Bench Memos

Law & the Courts

Feinstein’s Weird Abortion Remark

A law professor who was watching the confirmation hearing for Attorney General-designee Jeff Sessions contacted me after he was stunned to hear Democratic senator Dianne Feinstein claim to have sentenced women to prison for abortion in the 1960s. C-Span’s transcript (underlining added; otherwise unchanged) indeed quotes Feinstein as making such a claim:

Okay. As you know, the Constitution protects woman’s right to access to health care. I’m old enough to remember what it was like before, when I was a student at Stanford and thereafter. In the early 1960s, I actually sentenced women in California convicted of felony abortion to state prison for a maximum sentences of up to ten years and they still went back to it because the need was so great.

What is Feinstein talking about? She’s never been a lawyer, much less a judge, so I don’t see how she ever would have “actually sentenced” anyone for anything. She apparently was a member of the California Women’s Parole Board in the 1960s, so she might have been involved in deciding whether “women … convicted of felony abortion” should be released early in their prison terms.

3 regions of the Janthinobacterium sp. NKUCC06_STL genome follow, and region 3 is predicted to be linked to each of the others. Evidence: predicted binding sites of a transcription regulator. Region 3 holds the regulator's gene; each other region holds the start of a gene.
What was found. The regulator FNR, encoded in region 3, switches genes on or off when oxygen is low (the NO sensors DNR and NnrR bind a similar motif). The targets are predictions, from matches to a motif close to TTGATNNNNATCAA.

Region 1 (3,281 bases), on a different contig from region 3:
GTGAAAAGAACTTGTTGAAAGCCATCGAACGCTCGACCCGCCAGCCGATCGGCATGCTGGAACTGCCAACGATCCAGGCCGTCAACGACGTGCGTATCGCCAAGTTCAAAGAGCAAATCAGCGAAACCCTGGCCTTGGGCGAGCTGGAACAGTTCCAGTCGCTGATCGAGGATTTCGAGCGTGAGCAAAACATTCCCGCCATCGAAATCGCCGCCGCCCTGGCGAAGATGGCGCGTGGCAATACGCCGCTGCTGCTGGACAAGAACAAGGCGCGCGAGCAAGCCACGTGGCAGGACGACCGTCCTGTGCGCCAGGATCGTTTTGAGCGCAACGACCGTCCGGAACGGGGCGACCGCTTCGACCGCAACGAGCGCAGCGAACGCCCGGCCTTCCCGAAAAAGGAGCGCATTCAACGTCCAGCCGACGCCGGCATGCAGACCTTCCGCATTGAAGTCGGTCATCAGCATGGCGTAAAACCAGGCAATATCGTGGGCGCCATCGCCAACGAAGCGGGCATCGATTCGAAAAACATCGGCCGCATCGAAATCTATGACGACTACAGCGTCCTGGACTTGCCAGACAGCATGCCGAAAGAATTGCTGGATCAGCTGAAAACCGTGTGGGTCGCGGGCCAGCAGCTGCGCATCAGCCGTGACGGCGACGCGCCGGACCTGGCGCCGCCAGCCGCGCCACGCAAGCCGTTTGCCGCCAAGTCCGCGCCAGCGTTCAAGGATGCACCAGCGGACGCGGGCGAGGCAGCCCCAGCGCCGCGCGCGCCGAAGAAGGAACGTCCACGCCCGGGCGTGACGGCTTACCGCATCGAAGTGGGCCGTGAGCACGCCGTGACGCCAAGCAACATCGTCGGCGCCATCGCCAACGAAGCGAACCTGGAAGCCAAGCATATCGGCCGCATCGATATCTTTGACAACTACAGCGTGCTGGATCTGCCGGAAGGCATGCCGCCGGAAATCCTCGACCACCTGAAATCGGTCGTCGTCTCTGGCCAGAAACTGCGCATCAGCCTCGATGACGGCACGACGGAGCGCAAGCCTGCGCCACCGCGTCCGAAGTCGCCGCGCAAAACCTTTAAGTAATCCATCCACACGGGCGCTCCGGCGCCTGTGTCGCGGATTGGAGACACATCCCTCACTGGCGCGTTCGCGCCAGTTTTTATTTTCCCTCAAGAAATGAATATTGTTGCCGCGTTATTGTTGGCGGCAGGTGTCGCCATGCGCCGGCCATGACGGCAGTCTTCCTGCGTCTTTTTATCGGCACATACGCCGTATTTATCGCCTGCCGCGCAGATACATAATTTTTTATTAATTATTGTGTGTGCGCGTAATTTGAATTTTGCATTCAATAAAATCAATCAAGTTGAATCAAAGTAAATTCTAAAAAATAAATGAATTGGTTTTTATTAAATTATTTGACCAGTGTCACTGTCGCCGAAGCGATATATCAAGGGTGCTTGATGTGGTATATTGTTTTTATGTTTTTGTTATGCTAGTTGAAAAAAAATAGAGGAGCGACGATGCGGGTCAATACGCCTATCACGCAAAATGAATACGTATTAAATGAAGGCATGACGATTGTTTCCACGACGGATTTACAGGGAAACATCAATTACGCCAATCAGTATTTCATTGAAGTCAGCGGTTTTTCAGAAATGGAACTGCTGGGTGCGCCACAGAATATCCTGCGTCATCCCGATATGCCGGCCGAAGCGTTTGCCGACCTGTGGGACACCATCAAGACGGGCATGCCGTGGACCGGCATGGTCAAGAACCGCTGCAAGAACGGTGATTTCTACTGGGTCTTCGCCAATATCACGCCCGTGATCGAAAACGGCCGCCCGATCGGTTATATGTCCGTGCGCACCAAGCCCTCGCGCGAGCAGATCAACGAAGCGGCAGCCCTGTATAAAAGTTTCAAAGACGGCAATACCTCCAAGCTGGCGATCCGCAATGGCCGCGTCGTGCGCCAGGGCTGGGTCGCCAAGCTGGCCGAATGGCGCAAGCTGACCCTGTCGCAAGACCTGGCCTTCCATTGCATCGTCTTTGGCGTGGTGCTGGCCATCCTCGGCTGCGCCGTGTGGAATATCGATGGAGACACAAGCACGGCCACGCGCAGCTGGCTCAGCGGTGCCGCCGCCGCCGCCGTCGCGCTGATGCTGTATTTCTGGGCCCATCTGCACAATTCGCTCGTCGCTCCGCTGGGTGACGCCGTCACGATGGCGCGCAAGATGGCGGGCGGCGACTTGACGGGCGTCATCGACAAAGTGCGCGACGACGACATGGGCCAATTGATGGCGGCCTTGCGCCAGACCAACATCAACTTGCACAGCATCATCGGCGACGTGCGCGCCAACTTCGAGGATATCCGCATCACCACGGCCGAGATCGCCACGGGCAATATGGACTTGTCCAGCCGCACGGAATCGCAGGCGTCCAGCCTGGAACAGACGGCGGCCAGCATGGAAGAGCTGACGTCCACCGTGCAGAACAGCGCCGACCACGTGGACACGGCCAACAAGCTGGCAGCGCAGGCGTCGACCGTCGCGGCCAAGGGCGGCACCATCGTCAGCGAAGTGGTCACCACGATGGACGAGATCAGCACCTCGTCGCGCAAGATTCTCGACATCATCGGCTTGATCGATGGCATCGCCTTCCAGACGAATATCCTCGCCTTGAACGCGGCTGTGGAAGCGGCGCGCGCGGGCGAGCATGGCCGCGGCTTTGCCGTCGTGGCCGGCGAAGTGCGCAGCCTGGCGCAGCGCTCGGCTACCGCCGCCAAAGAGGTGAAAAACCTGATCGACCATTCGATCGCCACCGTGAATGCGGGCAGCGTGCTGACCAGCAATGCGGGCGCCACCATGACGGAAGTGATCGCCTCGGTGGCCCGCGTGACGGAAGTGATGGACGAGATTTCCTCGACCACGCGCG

Any such women, I’ll note, were surely performing the role of abortionist (as Feinstein’s “they still went back to it because the need was so great” comment would reveal to the very attentive listener). According to this account, no woman obtaining an abortion was ever prosecuted in California (and only two such prosecutions, in 1911 and in 1922, ever occurred in any state).

Perhaps Feinstein somehow misspoke. (It seems unlikely that both the law professor and the C-Span transcriber misheard her.)  If so, she should correct the record.


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